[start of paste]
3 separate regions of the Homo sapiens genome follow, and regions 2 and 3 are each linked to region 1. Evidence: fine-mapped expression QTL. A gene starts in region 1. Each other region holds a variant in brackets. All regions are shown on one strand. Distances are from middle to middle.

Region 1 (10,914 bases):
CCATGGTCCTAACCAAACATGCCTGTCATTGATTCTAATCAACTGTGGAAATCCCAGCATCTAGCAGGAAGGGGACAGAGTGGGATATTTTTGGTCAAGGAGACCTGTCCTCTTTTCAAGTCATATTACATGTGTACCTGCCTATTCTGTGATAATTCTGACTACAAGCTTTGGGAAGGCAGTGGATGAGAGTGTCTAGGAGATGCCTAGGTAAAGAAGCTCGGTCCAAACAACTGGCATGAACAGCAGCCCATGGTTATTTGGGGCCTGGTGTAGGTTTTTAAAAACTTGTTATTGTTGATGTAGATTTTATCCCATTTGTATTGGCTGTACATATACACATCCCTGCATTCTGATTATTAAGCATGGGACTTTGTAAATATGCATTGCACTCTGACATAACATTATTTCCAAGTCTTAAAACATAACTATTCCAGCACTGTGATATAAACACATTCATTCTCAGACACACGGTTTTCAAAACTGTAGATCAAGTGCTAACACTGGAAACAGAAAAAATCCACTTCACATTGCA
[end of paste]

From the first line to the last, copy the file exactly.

3 separate regions of the Homo sapiens genome follow, and regions 2 and 3 are each linked to region 1. Evidence: fine-mapped expression QTL. A gene starts in region 1. Each other region holds a variant in brackets. All regions are shown on one strand. Distances are from middle to middle.

Region 1 (10,914 bases):
CCATGGTCCTAACCAAACATGCCTGTCATTGATTCTAATCAACTGTGGAAATCCCAGCATCTAGCAGGAAGGGGACAGAGTGGGATATTTTTGGTCAAGGAGACCTGTCCTCTTTTCAAGTCATATTACATGTGTACCTGCCTATTCTGTGATAATTCTGACTACAAGCTTTGGGAAGGCAGTGGATGAGAGTGTCTAGGAGATGCCTAGGTAAAGAAGCTCGGTCCAAACAACTGGCATGAACAGCAGCCCATGGTTATTTGGGGCCTGGTGTAGGTTTTTAAAAACTTGTTATTGTTGATGTAGATTTTATCCCATTTGTATTGGCTGTACATATACACATCCCTGCATTCTGATTATTAAGCATGGGACTTTGTAAATATGCATTGCACTCTGACATAACATTATTTCCAAGTCTTAAAACATAACTATTCCAGCACTGTGATATAAACACATTCATTCTCAGACACACGGTTTTCAAAACTGTAGATCAAGTGCTAACACTGGAAACAGAAAAAATCCACTTCACATTGCA